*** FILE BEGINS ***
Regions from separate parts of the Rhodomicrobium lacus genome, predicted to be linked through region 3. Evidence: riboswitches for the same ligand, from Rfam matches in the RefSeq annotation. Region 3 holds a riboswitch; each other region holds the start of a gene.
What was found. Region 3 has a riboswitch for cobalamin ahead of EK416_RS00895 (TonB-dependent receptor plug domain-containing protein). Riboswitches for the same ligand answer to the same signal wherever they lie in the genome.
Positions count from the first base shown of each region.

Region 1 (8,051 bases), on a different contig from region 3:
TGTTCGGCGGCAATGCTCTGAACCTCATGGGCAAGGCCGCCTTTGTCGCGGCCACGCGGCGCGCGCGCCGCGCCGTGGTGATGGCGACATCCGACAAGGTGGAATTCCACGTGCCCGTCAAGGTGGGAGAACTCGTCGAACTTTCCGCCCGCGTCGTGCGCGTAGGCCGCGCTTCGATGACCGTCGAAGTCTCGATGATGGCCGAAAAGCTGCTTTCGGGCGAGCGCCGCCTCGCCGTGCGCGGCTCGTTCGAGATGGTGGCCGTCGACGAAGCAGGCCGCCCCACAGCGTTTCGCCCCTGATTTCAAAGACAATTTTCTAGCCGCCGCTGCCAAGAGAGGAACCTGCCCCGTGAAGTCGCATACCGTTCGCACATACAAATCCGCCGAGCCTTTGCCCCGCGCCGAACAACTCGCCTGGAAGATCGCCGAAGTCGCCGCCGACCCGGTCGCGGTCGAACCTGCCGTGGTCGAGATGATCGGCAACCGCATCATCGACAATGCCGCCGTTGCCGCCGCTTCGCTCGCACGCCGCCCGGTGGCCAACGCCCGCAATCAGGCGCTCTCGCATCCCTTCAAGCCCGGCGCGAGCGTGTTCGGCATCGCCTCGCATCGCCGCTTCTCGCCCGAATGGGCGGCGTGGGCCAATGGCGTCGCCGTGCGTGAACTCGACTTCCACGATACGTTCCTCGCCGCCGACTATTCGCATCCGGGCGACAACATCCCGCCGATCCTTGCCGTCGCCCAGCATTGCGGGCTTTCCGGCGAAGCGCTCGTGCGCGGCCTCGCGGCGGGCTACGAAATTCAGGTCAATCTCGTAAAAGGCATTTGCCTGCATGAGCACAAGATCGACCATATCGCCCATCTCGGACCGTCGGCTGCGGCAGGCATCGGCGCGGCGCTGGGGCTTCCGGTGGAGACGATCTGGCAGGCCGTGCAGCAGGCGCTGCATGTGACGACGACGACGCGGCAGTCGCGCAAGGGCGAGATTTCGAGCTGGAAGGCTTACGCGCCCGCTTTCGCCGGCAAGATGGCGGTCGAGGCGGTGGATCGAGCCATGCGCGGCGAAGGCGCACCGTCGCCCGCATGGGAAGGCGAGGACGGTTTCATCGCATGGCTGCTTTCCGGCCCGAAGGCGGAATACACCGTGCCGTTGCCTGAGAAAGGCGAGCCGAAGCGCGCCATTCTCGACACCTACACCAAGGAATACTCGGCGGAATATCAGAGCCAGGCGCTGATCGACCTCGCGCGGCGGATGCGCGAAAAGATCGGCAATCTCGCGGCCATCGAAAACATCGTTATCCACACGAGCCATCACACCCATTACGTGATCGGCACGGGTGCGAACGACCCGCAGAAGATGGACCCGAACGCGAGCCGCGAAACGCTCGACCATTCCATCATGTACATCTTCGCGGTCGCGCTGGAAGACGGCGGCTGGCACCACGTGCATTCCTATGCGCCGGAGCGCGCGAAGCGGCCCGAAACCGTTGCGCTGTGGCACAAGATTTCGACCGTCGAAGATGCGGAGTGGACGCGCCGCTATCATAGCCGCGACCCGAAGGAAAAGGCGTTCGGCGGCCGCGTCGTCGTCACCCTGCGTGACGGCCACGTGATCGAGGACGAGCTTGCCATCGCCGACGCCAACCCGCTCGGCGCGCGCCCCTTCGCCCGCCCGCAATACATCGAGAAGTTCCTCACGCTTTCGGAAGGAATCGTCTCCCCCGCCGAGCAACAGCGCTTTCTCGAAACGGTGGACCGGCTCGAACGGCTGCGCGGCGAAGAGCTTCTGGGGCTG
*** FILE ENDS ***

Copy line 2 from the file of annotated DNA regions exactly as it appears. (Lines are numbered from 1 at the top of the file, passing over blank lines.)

What was found. Region 3 has a riboswitch for cobalamin ahead of EK416_RS00895 (TonB-dependent receptor plug domain-containing protein). Riboswitches for the same ligand answer to the same signal wherever they lie in the genome.